This year, Europa Cinemas celebrates its 25th anniversary and Nico Simon, President of the network, began by giving fifty years of thanks: twenty-five for the past twenty-five years, and twenty-five for the twenty-five, with support, to come.
The network began, in 1992, with 106 screens across 45 cinemas. Twenty-five years later, the network boasts 2,684 screens across 1,088 cinemas. The success of the network owes a lot to its pioneers as well as to its new and growing members. One thing that was especially striking in what Simon said, was how the simple act of showing the art form is a direct and leading form of innovation, “Exhibitors have been doing it for over a hundred years,” he told the room, “otherwise, they wouldn’t be around anymore.”
Today, we are affronted by the challenge of how to get audiences into cinemas but, Simon believes, cinemas can not fail if quality cinema persists, “If audiences abandon cinema it will be because of the absence of cinematic language and innovative storytelling.”
What we all know very well is that passion and innovation must also be met by resources. Encouragingly, Lucia Recalde, from the European Commission, spoke about their continued commitment to support Europa Cinemas, “We are already making our best efforts to secure the best possible budget for the media programme after 2020.” Acknowledging the key role the network has already played, she continued, “Europa Cinemas has been, for the last twenty-five years, and will be after 2020, one of the cornerstones of the European Media family.”
She emphasised the importance of the network as a leader in taking advantage of technological advances and in exploiting its collective data, so as to better understand the preferences and behaviours of audiences. This, in turn, means that the network can better provide the theatrical experience across the geographic spread of the network and in collaborating with other parts of the value chain.
Recalde also highlighted the Commission’s need to remain flexible, to better meet the ever-evolving demands of the network and the industry more widely. She also outlined their commitment to diversity. Specifically referring to gender, nationality and culture, Recalde clearly sees the future of the network in young audience development. “The young generation”, she said, “embodies the values we would like to see in your network.”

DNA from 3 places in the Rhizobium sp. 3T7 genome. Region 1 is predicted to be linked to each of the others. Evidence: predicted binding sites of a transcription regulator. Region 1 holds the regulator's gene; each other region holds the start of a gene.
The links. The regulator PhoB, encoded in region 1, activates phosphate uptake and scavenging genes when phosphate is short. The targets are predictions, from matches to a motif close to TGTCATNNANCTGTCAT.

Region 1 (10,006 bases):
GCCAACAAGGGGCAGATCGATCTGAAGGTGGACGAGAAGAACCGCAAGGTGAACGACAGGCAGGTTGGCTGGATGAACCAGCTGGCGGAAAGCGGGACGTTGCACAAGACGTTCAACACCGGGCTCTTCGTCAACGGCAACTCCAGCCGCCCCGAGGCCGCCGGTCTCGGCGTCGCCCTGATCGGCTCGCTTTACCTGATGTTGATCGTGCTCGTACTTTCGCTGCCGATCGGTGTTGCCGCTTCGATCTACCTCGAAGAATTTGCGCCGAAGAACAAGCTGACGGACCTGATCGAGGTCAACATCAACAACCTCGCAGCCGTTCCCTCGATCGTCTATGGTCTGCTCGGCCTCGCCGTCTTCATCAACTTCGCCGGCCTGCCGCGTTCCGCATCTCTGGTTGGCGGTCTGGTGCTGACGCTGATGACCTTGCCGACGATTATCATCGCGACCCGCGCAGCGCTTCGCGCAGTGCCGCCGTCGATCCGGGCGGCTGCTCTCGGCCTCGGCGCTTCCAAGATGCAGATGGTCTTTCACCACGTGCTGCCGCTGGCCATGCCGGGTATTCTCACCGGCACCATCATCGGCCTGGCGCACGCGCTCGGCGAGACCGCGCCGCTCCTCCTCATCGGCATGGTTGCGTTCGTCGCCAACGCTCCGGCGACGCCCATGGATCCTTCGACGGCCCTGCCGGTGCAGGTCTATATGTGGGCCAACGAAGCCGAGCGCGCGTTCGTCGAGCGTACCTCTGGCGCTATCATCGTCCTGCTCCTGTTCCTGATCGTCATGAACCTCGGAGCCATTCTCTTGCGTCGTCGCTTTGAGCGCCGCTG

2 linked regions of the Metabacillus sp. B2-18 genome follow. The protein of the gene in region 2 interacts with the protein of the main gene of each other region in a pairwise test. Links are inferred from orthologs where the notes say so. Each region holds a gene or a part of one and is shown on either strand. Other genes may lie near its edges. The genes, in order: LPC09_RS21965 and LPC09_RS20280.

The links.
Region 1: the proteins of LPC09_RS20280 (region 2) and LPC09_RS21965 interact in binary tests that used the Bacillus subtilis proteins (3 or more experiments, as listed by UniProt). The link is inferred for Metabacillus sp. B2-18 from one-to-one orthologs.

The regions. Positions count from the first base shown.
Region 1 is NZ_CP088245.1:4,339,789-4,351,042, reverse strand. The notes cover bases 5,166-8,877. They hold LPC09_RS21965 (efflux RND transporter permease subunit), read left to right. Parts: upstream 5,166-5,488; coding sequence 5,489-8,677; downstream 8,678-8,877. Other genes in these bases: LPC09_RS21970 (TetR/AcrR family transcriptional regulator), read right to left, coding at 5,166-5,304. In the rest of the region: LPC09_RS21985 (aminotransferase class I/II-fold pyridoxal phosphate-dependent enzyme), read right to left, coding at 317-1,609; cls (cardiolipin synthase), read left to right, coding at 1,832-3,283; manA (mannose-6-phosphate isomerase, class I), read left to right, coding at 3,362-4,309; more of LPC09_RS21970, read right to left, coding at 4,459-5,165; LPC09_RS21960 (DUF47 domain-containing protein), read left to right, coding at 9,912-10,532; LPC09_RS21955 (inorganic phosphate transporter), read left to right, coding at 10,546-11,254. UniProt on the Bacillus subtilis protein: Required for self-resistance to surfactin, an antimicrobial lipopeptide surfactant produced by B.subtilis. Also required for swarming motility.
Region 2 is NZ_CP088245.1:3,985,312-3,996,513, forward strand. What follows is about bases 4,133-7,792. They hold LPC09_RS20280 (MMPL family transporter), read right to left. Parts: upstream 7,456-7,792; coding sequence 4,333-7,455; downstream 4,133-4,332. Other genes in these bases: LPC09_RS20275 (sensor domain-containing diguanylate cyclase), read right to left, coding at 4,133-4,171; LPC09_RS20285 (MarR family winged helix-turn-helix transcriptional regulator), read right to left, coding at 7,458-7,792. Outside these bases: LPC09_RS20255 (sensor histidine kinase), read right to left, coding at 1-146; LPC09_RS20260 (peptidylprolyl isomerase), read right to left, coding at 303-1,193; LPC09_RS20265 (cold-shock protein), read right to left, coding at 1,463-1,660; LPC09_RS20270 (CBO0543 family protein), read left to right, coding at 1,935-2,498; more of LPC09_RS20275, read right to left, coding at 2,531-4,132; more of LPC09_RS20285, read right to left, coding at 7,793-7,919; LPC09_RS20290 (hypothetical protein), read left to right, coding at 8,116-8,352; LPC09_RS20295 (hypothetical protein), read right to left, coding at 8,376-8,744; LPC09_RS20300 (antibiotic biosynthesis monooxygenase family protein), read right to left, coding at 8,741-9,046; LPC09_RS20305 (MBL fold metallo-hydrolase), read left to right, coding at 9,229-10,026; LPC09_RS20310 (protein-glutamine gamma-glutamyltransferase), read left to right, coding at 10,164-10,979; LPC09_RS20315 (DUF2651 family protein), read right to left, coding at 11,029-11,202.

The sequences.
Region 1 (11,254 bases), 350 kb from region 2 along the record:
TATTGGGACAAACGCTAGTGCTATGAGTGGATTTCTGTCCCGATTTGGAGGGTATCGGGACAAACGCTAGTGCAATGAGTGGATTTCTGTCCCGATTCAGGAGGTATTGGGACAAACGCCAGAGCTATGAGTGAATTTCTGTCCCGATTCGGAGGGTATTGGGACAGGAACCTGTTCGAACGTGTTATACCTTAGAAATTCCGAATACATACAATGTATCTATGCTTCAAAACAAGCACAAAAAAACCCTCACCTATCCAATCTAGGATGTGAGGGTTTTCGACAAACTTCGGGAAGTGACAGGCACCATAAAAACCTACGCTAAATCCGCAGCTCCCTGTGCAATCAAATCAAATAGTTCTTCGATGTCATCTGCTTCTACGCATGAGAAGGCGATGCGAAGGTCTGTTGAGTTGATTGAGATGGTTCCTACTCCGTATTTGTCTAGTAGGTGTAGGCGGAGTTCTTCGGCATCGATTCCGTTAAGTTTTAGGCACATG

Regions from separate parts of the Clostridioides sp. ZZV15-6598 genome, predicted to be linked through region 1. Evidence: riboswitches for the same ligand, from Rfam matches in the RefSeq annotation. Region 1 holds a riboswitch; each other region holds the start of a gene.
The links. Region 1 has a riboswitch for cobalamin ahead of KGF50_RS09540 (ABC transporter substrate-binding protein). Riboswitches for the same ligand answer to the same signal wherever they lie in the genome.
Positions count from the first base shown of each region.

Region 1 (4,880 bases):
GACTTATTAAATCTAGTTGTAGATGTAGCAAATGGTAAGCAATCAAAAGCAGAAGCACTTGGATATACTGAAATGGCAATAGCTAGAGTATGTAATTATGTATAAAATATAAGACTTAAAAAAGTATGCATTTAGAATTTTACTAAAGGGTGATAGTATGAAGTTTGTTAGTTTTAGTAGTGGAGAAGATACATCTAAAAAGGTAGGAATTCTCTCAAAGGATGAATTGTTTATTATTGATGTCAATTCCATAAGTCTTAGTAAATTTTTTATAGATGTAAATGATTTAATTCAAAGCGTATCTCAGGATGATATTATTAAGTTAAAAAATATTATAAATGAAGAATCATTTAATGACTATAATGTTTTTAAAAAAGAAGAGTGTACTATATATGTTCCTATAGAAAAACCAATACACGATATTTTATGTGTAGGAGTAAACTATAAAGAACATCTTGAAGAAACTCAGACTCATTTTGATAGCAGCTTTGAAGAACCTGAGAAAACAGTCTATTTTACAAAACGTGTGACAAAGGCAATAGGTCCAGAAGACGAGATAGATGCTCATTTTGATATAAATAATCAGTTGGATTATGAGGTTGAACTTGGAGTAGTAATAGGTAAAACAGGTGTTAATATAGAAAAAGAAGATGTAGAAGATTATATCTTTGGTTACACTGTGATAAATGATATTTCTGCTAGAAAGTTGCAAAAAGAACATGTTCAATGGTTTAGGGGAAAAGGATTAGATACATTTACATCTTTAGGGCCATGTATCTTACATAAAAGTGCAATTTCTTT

Claude-Eric Poiroux, General Director of the network, echoed Simon and Recalde’s enthusiasm for the future of the network, reflecting on its growth and clear success in exceeding its core aims. When it started, it hoped to 1) set up a network, and 2) make sure the films circulated.
With results showing that the network has exceeded its goals by 10% in the last 5 years – with the network showing 60% European films and 30% non-national European cinema – Poiroux also examined how the network could be useful, representational, powerful, and visible. And, most importantly, how it can be interactive and useful for each and everyone in it.
Finally, Poiroux emphasised the importance of the theatrical arena, “The experience of the movie theatre cannot be separated from the idea of a film.” Much like Simon, Poiroux believes that cinema-going is a cultural imperative, even if it is a challenge, “We are going to win the battle.” Despite the ever-changing landscape and diversification of viewing platforms, the network plays an active and interactive role in how audiences consume films. Like the very act of cinema-going, its future is a collective issue with a collective solution. And, Poiroux is hopeful, “Together, we have the requisite means.”
Photographs courtesy of Ionut Dobre.